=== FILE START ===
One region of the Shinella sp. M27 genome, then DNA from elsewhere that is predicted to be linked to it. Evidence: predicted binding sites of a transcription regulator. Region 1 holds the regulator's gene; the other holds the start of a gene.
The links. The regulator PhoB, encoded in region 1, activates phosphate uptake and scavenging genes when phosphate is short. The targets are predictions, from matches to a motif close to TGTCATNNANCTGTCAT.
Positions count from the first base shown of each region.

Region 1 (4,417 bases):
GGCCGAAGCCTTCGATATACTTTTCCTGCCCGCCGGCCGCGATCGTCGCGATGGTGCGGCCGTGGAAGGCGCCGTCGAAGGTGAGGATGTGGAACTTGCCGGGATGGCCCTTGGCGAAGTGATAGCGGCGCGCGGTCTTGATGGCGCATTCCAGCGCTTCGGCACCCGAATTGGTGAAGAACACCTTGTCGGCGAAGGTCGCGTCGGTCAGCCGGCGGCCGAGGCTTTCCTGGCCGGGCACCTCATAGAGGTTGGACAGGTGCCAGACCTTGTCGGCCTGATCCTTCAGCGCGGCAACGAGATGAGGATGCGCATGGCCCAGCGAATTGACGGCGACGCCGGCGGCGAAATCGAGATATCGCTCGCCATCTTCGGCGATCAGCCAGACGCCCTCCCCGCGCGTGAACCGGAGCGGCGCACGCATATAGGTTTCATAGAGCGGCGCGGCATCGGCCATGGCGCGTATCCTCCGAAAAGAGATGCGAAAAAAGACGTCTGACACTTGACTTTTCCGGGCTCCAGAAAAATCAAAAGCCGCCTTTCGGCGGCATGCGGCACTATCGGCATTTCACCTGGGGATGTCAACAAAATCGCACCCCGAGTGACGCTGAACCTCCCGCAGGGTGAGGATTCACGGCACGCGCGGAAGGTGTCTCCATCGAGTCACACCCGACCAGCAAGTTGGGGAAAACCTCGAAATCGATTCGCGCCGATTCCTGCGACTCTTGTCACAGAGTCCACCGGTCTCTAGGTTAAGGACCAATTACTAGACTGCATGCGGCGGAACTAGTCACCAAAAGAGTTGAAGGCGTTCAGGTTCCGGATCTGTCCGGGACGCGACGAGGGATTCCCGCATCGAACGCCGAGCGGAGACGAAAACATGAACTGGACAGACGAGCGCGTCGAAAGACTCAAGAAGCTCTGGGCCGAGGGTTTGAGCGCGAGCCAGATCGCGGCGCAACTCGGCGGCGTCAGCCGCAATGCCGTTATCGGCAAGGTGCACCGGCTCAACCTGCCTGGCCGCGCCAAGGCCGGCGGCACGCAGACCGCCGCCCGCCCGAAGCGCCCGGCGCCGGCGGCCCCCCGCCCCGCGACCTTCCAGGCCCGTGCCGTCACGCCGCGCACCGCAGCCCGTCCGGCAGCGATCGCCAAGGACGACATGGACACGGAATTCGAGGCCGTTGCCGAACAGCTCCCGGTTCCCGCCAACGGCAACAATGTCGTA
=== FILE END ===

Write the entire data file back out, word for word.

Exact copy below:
One region of the Shinella sp. M27 genome, then DNA from elsewhere that is predicted to be linked to it. Evidence: predicted binding sites of a transcription regulator. Region 1 holds the regulator's gene; the other holds the start of a gene.
The links. The regulator PhoB, encoded in region 1, activates phosphate uptake and scavenging genes when phosphate is short. The targets are predictions, from matches to a motif close to TGTCATNNANCTGTCAT.
Positions count from the first base shown of each region.

Region 1 (4,417 bases):
GGCCGAAGCCTTCGATATACTTTTCCTGCCCGCCGGCCGCGATCGTCGCGATGGTGCGGCCGTGGAAGGCGCCGTCGAAGGTGAGGATGTGGAACTTGCCGGGATGGCCCTTGGCGAAGTGATAGCGGCGCGCGGTCTTGATGGCGCATTCCAGCGCTTCGGCACCCGAATTGGTGAAGAACACCTTGTCGGCGAAGGTCGCGTCGGTCAGCCGGCGGCCGAGGCTTTCCTGGCCGGGCACCTCATAGAGGTTGGACAGGTGCCAGACCTTGTCGGCCTGATCCTTCAGCGCGGCAACGAGATGAGGATGCGCATGGCCCAGCGAATTGACGGCGACGCCGGCGGCGAAATCGAGATATCGCTCGCCATCTTCGGCGATCAGCCAGACGCCCTCCCCGCGCGTGAACCGGAGCGGCGCACGCATATAGGTTTCATAGAGCGGCGCGGCATCGGCCATGGCGCGTATCCTCCGAAAAGAGATGCGAAAAAAGACGTCTGACACTTGACTTTTCCGGGCTCCAGAAAAATCAAAAGCCGCCTTTCGGCGGCATGCGGCACTATCGGCATTTCACCTGGGGATGTCAACAAAATCGCACCCCGAGTGACGCTGAACCTCCCGCAGGGTGAGGATTCACGGCACGCGCGGAAGGTGTCTCCATCGAGTCACACCCGACCAGCAAGTTGGGGAAAACCTCGAAATCGATTCGCGCCGATTCCTGCGACTCTTGTCACAGAGTCCACCGGTCTCTAGGTTAAGGACCAATTACTAGACTGCATGCGGCGGAACTAGTCACCAAAAGAGTTGAAGGCGTTCAGGTTCCGGATCTGTCCGGGACGCGACGAGGGATTCCCGCATCGAACGCCGAGCGGAGACGAAAACATGAACTGGACAGACGAGCGCGTCGAAAGACTCAAGAAGCTCTGGGCCGAGGGTTTGAGCGCGAGCCAGATCGCGGCGCAACTCGGCGGCGTCAGCCGCAATGCCGTTATCGGCAAGGTGCACCGGCTCAACCTGCCTGGCCGCGCCAAGGCCGGCGGCACGCAGACCGCCGCCCGCCCGAAGCGCCCGGCGCCGGCGGCCCCCCGCCCCGCGACCTTCCAGGCCCGTGCCGTCACGCCGCGCACCGCAGCCCGTCCGGCAGCGATCGCCAAGGACGACATGGACACGGAATTCGAGGCCGTTGCCGAACAGCTCCCGGTTCCCGCCAACGGCAACAATGTCGTA